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How to Make a Big Difference in Executing Your Economic Development Strategies
From The Buxton Co
By Bill R. Shelton, CEcD
Formulating economic development strategies is not difficult. Executing economic development strategies is difficult.
The good news about execution is that the issues that improve success are those that you have control over and can improve. Sound policies, procedures and management can increase your chances of success. Four key reasons for execution failure that must be overcome include the following:
Board Does Not Have Basic Knowledge of Economic Development Practices
Most board members of local economic development firms are selected because they are successful in business. While that is a desirable trait and they understand their respective businesses, chances are that they have little or no knowledge of the complexities of the laws, regulations and practices impacting economic development. Strong boards are not only trained in economic development but also know the role and responsibilities of being a board member.
Staff Lacks Experience to Manage a Fully Integrated Marketing Plan
It sounds harsh, but the success of an economic development operation has a lot to do with the person running the day-to-day operations and the execution of a marketing plan. It requires talent and experience plus management skills such as delegating properly, hiring the right people, implementing internal controls and having people skills.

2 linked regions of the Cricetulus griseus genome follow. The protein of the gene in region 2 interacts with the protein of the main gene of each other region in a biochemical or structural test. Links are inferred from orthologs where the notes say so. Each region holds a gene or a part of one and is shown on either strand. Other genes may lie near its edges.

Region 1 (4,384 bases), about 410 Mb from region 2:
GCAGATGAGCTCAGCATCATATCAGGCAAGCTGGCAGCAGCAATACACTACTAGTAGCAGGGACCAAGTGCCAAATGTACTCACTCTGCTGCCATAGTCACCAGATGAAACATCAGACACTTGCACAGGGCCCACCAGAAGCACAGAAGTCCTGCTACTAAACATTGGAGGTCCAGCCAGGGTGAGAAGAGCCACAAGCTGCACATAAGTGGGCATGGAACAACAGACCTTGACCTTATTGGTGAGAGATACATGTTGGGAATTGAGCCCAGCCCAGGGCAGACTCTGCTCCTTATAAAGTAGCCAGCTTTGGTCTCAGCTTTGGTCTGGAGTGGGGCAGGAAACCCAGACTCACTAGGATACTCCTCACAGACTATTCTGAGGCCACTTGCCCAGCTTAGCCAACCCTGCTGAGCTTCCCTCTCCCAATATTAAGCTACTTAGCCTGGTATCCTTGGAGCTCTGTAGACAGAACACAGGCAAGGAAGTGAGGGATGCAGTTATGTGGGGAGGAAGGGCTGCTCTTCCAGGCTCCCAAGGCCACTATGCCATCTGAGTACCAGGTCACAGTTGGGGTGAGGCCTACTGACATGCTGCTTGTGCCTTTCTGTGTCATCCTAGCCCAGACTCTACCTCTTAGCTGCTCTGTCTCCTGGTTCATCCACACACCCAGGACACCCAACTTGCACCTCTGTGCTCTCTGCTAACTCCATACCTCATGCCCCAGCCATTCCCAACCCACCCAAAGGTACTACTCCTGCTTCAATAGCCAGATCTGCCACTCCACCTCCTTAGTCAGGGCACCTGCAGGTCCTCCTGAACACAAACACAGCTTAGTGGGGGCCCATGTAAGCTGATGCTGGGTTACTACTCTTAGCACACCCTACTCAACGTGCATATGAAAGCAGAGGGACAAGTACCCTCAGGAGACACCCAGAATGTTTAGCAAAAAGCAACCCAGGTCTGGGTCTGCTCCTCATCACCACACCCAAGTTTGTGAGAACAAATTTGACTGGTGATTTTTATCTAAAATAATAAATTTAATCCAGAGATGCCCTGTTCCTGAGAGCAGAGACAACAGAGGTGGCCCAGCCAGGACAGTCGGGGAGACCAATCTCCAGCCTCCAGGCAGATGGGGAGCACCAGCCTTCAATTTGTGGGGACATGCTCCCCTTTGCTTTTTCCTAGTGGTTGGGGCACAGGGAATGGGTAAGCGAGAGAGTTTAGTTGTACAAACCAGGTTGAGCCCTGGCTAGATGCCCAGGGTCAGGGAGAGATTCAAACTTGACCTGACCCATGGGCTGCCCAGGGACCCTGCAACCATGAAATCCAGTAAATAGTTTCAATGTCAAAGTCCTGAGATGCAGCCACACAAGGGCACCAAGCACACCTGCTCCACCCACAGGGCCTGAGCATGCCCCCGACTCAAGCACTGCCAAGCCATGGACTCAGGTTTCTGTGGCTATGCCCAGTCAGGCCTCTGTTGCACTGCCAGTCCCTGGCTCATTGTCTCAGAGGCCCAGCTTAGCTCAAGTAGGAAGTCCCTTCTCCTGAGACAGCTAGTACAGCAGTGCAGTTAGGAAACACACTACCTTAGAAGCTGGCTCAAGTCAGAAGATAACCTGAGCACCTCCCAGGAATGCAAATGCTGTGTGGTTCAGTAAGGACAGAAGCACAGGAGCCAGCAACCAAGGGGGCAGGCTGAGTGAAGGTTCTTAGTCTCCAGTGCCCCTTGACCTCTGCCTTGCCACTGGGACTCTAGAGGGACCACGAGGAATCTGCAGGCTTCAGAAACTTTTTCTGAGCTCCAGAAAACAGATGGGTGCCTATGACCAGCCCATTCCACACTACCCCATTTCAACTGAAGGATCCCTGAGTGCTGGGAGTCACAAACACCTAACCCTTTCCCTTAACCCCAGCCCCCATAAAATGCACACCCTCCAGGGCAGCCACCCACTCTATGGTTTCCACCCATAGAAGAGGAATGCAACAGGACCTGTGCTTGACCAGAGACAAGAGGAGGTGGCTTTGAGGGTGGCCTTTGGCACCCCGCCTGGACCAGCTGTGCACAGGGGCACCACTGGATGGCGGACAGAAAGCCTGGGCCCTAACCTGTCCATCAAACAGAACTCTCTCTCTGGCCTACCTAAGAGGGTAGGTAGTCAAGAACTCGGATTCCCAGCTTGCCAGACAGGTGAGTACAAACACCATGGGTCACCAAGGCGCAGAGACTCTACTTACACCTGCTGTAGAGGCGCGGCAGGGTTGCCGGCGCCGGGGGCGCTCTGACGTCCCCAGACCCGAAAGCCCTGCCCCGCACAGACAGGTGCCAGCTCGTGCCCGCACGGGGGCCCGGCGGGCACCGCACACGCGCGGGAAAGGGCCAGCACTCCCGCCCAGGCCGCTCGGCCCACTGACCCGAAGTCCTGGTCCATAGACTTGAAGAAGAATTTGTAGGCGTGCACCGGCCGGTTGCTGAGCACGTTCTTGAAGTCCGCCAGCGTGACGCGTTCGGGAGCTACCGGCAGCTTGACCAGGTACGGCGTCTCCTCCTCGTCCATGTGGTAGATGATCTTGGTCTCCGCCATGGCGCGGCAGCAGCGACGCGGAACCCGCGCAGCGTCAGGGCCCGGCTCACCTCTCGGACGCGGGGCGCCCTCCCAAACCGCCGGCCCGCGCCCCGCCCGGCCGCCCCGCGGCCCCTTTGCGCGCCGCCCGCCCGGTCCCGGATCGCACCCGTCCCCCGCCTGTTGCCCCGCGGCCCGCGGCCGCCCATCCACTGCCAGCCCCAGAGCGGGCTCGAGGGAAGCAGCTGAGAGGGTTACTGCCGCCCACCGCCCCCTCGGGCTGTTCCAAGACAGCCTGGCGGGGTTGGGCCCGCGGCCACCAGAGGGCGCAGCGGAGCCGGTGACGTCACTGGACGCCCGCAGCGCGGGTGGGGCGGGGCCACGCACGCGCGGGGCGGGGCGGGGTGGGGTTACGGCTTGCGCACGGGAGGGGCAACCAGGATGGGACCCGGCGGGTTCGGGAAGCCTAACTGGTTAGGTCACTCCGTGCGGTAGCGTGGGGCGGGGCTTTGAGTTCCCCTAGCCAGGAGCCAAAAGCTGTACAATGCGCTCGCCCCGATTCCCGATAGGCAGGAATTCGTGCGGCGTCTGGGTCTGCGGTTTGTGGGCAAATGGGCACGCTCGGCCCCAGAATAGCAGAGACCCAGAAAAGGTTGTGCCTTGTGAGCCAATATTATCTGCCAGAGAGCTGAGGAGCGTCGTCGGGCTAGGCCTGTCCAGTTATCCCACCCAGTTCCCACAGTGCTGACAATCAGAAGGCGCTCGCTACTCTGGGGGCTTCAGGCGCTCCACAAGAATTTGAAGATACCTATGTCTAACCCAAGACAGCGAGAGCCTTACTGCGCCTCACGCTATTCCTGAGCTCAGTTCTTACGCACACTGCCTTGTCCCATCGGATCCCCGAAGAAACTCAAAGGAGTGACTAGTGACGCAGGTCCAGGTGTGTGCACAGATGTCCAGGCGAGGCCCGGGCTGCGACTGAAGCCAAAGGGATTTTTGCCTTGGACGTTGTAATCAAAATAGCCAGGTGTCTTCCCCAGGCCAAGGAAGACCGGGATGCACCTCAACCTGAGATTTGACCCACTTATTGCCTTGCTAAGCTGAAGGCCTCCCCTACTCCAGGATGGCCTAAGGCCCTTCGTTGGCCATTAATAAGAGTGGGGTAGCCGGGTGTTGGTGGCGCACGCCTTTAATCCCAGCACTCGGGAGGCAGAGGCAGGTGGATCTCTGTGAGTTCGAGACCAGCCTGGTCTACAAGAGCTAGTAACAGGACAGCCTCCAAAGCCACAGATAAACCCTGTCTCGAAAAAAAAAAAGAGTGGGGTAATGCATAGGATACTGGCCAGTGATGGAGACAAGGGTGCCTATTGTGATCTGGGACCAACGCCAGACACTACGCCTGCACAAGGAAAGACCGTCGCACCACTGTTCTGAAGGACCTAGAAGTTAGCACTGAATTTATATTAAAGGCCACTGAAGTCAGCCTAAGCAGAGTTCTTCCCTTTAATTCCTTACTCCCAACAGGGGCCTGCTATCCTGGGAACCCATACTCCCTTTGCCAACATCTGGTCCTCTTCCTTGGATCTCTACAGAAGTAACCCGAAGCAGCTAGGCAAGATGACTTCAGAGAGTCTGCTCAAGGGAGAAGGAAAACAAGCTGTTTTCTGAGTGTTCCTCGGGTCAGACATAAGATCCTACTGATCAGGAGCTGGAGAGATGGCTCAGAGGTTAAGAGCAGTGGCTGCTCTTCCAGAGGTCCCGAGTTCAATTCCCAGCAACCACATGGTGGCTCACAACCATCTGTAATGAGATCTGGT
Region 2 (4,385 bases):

No Commitment for Sustainable Results
Getting and maintaining the commitment for sustainable results is a challenge for any community economic development organization. It requires the active engagement of many stakeholders who are organized and motivated to achieve the desired results. Successful economic development programs have a strong orientation toward results, which in turn provides the essential platform for organizational success.
Staff Not Empowered to Commit Community
An effective economic development program has quick-response capabilities. The inability to commit the community can put a hold on critical negotiation sessions by delaying decisions until approvals are obtained. Decision delays can all too often result in losing the deal as another alternative is selected.
The basic work unit of the economic development organization is a team. When a community has a dynamic team-based culture that involves both a functioning board and a talented staff, they have the essential ingredients for success.
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